• Look to home improvements to lower insurance. Updating your roof or adding weather protection like storm shutters can reduce your rates.

What determines home insurance rates?

How is homeowners insurance calculated?

David Meltzer of East Insurance Group in Baltimore, Maryland, says underwriting software generates the rate. "We're able to advocate for the insured when there's a claim, but the days of agents setting rates for clients have long passed."

Furthermore, insurance pricing is very fluid and changes continuously.

"The thing is, insurance carriers are aggressively trying to take business from other carriers and are willing to cut prices to get the business," Meltzer says. "They keep their algorithms top secret.”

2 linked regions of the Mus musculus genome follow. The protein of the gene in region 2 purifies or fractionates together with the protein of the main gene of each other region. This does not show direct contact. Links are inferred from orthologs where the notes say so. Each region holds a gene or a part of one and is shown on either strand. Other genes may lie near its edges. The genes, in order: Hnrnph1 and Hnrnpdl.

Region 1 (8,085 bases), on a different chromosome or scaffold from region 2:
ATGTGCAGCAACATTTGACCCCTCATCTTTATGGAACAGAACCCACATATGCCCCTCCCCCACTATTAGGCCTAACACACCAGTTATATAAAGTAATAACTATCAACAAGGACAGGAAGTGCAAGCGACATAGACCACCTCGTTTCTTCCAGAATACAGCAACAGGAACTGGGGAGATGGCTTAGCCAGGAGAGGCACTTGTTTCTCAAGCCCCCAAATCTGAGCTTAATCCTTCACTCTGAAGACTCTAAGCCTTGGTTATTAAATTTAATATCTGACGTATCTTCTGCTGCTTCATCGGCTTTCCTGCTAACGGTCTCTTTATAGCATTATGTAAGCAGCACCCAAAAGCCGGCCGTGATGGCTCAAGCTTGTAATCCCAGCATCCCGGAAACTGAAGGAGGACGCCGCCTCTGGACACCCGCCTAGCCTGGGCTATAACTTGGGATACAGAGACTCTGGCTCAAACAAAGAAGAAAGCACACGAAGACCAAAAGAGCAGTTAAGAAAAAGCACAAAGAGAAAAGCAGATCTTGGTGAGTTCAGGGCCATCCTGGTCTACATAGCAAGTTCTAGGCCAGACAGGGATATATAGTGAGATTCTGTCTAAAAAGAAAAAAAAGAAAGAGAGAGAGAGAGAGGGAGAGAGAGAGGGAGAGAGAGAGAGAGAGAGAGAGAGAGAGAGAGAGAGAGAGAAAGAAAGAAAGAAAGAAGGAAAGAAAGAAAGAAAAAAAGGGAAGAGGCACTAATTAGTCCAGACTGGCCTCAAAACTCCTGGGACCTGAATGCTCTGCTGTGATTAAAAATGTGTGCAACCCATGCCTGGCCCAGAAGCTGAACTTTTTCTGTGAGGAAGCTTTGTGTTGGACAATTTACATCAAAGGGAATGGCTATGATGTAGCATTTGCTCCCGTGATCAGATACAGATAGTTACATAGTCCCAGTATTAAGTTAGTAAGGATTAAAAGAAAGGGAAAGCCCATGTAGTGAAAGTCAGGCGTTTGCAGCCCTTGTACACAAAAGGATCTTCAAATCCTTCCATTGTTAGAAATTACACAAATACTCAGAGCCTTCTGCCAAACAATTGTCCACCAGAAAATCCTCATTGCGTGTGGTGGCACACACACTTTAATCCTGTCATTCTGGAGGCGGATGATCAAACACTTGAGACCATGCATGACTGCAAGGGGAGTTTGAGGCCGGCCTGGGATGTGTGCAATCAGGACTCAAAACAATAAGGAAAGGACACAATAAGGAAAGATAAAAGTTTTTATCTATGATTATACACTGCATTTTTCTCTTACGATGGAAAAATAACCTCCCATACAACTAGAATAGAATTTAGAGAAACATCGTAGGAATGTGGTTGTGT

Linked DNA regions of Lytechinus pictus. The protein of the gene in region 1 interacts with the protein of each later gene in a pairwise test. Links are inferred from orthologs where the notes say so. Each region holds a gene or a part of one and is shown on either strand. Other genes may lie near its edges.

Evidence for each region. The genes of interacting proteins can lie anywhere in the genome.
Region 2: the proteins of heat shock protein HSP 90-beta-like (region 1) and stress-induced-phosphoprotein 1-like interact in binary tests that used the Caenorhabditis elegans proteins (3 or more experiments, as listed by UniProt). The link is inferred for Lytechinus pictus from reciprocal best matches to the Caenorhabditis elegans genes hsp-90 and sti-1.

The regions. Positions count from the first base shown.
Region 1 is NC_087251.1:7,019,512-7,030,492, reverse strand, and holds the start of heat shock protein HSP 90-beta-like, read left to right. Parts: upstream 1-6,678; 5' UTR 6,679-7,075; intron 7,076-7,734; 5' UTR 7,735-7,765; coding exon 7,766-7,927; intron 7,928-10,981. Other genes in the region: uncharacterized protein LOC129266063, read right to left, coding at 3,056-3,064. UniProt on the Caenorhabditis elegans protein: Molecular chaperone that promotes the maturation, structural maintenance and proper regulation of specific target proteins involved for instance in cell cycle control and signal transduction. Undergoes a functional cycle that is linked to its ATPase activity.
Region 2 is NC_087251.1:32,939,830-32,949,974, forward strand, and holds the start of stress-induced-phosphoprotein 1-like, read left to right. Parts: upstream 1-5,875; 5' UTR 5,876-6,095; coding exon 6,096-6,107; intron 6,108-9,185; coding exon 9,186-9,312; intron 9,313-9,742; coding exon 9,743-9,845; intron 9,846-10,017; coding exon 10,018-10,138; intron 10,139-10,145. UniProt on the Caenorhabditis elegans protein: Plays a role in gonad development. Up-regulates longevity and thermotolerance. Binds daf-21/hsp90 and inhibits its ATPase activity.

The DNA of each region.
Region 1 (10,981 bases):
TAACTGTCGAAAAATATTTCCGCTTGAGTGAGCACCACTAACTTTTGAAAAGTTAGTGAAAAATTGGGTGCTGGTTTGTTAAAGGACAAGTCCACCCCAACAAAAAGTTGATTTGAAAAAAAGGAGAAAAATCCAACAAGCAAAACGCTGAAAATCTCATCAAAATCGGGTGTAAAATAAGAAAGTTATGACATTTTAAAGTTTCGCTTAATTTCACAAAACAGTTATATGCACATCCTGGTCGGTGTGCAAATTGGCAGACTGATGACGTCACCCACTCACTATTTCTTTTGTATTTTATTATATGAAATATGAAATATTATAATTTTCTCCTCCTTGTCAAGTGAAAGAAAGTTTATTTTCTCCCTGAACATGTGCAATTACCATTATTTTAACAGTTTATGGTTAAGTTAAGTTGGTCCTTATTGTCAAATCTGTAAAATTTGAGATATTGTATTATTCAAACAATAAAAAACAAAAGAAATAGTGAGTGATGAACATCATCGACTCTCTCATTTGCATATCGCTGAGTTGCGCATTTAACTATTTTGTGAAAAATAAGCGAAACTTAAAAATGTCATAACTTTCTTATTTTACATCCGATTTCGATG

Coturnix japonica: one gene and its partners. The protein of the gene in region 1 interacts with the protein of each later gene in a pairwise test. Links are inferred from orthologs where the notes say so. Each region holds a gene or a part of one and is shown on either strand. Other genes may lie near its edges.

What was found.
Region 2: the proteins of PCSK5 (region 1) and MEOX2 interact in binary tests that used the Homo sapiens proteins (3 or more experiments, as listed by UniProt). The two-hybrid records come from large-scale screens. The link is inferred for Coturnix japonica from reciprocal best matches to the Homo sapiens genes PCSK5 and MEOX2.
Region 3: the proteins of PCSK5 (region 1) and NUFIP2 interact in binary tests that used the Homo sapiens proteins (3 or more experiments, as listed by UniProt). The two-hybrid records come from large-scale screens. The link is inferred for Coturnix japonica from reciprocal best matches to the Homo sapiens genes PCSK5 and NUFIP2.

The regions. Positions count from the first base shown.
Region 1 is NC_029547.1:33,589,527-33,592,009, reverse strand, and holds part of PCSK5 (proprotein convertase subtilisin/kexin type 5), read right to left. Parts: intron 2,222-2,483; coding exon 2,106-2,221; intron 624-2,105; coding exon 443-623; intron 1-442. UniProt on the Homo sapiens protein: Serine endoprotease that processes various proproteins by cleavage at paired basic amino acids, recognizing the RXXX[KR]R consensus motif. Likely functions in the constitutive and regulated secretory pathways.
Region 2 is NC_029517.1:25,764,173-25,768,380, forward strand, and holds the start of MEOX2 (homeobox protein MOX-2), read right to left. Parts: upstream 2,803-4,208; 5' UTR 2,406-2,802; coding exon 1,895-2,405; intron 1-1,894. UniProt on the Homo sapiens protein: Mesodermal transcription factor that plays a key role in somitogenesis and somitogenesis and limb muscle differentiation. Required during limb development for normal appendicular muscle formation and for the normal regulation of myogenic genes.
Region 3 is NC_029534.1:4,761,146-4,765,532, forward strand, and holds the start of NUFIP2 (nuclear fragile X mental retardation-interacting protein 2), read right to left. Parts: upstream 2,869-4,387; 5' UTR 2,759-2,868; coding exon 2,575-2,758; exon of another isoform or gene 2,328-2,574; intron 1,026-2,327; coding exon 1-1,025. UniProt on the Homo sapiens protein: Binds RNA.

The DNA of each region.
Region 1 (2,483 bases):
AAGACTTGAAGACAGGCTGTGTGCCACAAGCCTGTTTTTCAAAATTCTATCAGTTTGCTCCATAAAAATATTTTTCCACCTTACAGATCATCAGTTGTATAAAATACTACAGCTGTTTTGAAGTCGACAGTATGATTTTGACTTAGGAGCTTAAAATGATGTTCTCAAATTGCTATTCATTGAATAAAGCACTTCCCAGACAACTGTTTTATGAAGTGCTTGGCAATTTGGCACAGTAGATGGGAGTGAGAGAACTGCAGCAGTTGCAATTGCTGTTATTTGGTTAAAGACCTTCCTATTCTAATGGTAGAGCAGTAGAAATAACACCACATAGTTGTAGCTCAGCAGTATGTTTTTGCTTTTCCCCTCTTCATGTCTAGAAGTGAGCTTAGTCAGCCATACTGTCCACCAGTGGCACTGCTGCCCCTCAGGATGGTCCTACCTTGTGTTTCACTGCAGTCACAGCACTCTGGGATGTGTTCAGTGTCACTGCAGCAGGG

The way insurers weigh these factors when setting rates is ever-changing, but here are common factors that determine rates:

  • Replacement cost of the home (higher cost = higher rates)
  • Age of the home (newer homes can be cheaper to insure)
  • Home square footage (larger homes are more expensive to rebuild and have higher premiums)
  • Number of primary inhabitants (larger households increase potential liability)
  • Construction type (fire-safe materials like masonry are cheaper to insure than wood)
  • Roof type (fire-retardant asphalt or metal is preferable to wood shakes)
  • PPC (Public Protection Classification, which measures the proximity of fire station, police, hydrants, etc. A "1" is the best; a "10" is the worst.)
  • Area claim history (if neighbors file lots of claims, it can increase your rates)
  • Personal claim history (if you file more than average claims, your rates will be higher)
  • Pets (a dog with a bite history or breeds considered more dangerous can increase rates)
  • Owner's credit score (statistics show that people with lower scores file more insurance claims)